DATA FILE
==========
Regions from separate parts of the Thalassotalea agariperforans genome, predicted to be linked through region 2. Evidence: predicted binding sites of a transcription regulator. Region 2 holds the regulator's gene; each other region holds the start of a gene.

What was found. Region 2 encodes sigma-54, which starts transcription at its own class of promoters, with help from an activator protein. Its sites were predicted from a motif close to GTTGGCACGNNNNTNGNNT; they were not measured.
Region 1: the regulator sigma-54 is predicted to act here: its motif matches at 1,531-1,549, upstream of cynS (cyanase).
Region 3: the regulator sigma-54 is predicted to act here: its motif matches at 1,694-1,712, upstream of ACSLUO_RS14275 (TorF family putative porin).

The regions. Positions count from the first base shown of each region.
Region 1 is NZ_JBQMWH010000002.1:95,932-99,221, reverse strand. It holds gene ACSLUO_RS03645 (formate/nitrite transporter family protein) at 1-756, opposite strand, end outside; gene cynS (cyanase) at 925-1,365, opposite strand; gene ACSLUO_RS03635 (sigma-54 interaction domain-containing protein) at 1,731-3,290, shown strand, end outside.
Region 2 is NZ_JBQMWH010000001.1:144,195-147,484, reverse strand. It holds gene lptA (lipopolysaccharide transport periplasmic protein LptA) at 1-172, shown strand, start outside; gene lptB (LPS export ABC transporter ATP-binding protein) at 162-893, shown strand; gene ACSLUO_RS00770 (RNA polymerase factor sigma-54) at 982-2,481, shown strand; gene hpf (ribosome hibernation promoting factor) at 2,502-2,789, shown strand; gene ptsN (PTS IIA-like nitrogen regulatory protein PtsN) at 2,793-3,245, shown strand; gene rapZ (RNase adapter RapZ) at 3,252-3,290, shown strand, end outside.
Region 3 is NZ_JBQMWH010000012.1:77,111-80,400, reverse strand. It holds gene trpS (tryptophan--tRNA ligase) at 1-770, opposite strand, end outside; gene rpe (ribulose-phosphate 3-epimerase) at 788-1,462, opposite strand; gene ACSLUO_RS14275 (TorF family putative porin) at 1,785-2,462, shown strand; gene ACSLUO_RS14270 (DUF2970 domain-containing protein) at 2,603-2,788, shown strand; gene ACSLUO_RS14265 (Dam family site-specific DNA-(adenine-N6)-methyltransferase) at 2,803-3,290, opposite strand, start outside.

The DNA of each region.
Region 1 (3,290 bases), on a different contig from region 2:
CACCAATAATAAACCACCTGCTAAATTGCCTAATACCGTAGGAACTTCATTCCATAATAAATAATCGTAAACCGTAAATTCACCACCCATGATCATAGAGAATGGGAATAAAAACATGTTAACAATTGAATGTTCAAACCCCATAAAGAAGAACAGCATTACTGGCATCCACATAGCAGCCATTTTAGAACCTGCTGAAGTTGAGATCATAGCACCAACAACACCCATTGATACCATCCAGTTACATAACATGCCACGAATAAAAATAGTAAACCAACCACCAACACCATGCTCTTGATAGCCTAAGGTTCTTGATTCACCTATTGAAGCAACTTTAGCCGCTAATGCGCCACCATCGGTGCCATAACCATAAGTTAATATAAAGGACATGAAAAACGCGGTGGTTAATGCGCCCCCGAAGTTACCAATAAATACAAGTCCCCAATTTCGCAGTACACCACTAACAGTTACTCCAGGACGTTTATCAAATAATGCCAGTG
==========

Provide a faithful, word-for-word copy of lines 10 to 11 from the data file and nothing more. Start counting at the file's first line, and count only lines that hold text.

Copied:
Region 1 (3,290 bases), on a different contig from region 2:
CACCAATAATAAACCACCTGCTAAATTGCCTAATACCGTAGGAACTTCATTCCATAATAAATAATCGTAAACCGTAAATTCACCACCCATGATCATAGAGAATGGGAATAAAAACATGTTAACAATTGAATGTTCAAACCCCATAAAGAAGAACAGCATTACTGGCATCCACATAGCAGCCATTTTAGAACCTGCTGAAGTTGAGATCATAGCACCAACAACACCCATTGATACCATCCAGTTACATAACATGCCACGAATAAAAATAGTAAACCAACCACCAACACCATGCTCTTGATAGCCTAAGGTTCTTGATTCACCTATTGAAGCAACTTTAGCCGCTAATGCGCCACCATCGGTGCCATAACCATAAGTTAATATAAAGGACATGAAAAACGCGGTGGTTAATGCGCCCCCGAAGTTACCAATAAATACAAGTCCCCAATTTCGCAGTACACCACTAACAGTTACTCCAGGACGTTTATCAAATAATGCCAGTG